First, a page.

Published 9 years ago.
About a 3 minute read.
A team consisting of engineers, architects, urban planners, economists and plant scientists at MIT has set out to shift traditional farming from the distributed, water- and energy-intense practices of the present to a high-performing, affordable, urban agricultural system with the potential to feed many people.
The MIT CityFARM team has already grown produce such as lettuce and tomatoes, using hydroponic, aquaponic and aeroponic production systems. Coupled with new diagnostic, sensing, automated and autonomous delivery and harvest systems, the team says their process has the potential to cut water use for agriculture by 98 percent, "eliminate chemical fertilizers and pesticides, double nutrient densities and reduce embodied energy in produce by a factor of 10."
Another benefit of the CityFARM system is a faster crop growing time — roughly 3-4 times faster: A head of lettuce that may mature in 100 days takes 15–20 days to grow in the lab.
The push for locally grown food is not new. But the team at MIT is thinking ahead to the dramatic shift that could occur if urban farms could scale using their research. Growing and consuming local food on a large scale could dramatically cut air pollution from transportation, fertilizer runoff, and nutrient depletion from the soil in remote farms, while creating jobs for a growing urban workforce. The team is combining their findings with architectural, light and space research to see how these urban farming systems can integrate into existing cityscapes through what the team calls the Urban Agriculture Facade. With the high costs associated with urban real estate, they are curious to see if existing and underutilized buildings can become the hubs of a new urban farming movement that provides food access to future cities.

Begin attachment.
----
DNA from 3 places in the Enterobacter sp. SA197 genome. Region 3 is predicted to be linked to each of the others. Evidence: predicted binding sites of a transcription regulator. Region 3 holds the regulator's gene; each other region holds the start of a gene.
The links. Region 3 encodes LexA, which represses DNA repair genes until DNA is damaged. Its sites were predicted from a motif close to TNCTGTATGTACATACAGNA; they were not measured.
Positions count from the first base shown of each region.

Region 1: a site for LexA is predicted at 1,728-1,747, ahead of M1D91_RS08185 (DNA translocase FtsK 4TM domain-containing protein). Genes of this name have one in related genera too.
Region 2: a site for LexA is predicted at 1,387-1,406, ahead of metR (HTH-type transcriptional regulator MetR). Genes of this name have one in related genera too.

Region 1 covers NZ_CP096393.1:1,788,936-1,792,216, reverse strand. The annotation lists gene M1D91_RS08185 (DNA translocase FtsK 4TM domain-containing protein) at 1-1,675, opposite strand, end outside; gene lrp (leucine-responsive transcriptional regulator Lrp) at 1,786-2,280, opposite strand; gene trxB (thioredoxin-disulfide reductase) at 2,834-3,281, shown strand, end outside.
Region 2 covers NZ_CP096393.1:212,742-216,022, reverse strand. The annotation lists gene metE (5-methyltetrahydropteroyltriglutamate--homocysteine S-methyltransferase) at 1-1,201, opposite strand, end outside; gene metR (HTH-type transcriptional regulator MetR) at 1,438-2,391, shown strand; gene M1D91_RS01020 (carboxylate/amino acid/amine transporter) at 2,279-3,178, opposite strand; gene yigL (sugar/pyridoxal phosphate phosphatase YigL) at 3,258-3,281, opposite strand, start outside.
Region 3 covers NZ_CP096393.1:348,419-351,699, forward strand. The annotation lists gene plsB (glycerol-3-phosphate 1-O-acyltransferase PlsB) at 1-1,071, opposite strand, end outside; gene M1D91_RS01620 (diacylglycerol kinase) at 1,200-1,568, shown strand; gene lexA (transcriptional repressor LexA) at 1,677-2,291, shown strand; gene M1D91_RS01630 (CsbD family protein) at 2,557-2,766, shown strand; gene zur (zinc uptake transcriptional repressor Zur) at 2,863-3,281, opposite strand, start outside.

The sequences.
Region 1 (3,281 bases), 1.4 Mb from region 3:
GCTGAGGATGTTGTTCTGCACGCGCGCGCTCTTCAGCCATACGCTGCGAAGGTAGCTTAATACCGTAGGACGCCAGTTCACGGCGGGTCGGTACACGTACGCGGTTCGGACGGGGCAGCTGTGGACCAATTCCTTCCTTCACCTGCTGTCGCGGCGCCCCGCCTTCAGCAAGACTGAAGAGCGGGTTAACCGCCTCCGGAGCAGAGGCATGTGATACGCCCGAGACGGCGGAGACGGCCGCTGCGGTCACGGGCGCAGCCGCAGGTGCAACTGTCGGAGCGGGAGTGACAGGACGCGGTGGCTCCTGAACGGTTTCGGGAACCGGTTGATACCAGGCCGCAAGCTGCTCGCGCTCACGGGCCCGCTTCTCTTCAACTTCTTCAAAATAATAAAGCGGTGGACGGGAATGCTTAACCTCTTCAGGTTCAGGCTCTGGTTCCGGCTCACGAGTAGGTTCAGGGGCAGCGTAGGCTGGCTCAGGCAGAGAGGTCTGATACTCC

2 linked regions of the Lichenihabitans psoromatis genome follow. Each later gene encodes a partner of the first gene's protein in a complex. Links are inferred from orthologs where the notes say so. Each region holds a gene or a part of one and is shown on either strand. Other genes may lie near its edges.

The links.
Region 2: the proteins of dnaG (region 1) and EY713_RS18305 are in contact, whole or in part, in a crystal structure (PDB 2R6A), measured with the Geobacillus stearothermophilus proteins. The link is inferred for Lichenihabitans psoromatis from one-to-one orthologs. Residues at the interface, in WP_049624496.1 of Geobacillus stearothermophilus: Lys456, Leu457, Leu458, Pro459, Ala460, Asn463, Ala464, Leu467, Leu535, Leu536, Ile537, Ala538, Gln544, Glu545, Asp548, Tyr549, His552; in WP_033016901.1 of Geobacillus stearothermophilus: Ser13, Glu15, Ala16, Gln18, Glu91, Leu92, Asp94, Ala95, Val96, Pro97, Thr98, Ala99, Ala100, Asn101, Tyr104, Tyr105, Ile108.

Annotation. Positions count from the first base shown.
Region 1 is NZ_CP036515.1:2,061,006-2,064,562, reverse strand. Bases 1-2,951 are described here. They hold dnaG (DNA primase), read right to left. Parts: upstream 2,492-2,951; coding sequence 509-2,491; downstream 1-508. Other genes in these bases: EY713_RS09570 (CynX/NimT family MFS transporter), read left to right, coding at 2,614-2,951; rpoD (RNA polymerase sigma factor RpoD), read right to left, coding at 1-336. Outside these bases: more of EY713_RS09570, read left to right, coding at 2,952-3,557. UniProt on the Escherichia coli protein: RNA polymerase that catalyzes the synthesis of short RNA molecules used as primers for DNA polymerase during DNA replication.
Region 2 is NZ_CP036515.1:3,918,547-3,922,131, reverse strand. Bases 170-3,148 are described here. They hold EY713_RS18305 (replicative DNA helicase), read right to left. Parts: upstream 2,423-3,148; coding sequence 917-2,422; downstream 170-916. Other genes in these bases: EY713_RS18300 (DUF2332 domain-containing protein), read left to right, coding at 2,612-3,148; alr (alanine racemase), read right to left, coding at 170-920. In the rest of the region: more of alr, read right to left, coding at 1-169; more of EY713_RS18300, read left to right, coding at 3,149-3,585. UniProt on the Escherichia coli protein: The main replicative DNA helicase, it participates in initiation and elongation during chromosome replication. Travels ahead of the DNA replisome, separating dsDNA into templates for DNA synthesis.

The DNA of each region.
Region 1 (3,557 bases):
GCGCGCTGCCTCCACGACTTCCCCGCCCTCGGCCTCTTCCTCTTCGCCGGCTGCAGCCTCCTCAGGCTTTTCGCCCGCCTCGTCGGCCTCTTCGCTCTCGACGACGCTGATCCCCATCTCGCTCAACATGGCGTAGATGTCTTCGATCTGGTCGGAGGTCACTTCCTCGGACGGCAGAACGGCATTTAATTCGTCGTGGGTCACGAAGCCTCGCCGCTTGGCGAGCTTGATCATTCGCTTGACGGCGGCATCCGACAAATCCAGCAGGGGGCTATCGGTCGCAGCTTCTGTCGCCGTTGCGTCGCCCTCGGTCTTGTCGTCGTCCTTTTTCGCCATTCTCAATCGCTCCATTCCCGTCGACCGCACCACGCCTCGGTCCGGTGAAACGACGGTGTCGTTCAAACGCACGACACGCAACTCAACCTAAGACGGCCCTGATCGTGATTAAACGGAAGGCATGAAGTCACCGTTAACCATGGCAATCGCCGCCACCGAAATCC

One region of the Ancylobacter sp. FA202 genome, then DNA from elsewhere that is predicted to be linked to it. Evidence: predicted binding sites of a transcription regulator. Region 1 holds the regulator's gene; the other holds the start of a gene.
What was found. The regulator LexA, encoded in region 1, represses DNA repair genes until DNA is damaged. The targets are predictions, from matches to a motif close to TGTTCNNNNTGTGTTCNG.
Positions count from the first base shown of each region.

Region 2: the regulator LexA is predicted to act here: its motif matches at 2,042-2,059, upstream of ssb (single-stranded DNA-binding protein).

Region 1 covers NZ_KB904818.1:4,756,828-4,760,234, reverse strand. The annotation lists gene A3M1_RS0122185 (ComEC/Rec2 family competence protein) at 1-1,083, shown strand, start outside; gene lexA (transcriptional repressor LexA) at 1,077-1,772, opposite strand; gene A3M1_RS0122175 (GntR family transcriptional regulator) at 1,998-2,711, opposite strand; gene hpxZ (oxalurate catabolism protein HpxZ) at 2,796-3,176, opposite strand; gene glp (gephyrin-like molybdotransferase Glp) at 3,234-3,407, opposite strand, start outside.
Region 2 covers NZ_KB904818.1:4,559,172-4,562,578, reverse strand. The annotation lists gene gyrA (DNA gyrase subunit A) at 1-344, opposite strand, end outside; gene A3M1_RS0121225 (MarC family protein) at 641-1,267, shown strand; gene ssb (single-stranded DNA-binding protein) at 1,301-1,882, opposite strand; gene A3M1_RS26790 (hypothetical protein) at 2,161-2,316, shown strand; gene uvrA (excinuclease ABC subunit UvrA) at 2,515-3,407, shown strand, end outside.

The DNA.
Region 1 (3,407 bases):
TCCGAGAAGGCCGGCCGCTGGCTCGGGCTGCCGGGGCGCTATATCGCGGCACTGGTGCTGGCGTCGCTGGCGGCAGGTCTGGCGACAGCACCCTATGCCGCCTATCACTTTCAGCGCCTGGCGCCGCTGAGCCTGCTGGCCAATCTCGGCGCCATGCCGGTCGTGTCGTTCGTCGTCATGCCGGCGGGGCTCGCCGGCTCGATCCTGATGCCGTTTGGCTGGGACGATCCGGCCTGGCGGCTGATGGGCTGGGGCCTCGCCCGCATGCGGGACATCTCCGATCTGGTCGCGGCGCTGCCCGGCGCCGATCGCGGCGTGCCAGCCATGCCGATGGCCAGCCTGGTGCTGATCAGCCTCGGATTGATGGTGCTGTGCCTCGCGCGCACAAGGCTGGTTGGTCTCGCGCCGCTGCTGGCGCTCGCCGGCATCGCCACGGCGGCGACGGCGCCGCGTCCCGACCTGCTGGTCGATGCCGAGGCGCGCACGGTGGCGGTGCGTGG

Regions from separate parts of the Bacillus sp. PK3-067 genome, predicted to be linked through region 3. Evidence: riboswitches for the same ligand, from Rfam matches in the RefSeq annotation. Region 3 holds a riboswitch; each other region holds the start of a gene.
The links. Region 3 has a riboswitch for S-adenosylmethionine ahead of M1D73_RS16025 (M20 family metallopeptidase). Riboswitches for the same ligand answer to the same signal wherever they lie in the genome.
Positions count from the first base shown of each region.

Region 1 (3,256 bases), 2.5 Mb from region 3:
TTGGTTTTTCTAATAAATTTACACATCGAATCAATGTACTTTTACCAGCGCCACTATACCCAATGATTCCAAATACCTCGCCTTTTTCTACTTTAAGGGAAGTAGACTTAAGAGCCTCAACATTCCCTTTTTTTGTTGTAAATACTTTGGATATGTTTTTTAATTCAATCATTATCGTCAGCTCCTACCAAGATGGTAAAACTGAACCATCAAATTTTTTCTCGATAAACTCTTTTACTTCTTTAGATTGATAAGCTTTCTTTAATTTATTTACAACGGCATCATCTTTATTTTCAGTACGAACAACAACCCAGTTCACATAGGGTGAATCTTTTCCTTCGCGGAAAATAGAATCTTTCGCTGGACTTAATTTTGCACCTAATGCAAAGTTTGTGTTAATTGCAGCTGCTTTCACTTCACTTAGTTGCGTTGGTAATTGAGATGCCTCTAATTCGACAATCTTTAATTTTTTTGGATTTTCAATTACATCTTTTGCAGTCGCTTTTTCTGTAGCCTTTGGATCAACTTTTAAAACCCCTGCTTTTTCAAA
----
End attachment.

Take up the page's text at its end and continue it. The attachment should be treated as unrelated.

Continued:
Because getting access to agricultural information is difficult, the team plans to create an open platform that allows researchers from around the world to collaborate, share data, insights and work together to improve crop yields. The Open Agriculture project just launched and is looking for strategic partners for the first open-source agricultural technology research collective.
While the CityFARM team is hard at work trying to find ways to feed the world’s cities sustainably, their colleagues at the MIT Climate CoLab — a global, web-based community designed to pool intelligence through a series of contests — are busy crowdsourcing potential solutions to climate change. Check out their latest contests at ClimateCoLab.org.
Meanwhile, a startup in the UK is also exploring the untapped potential of growing food in cities — this time, underground. Despite conventional wisdom, Zero Carbon Food has found that growing produce in abandoned London Underground tunnels, away from light and fresh air, has a host of benefits, including:
Published Oct 28, 2014 7pm EDT / 4pm PDT / 11pm GMT / 12am CET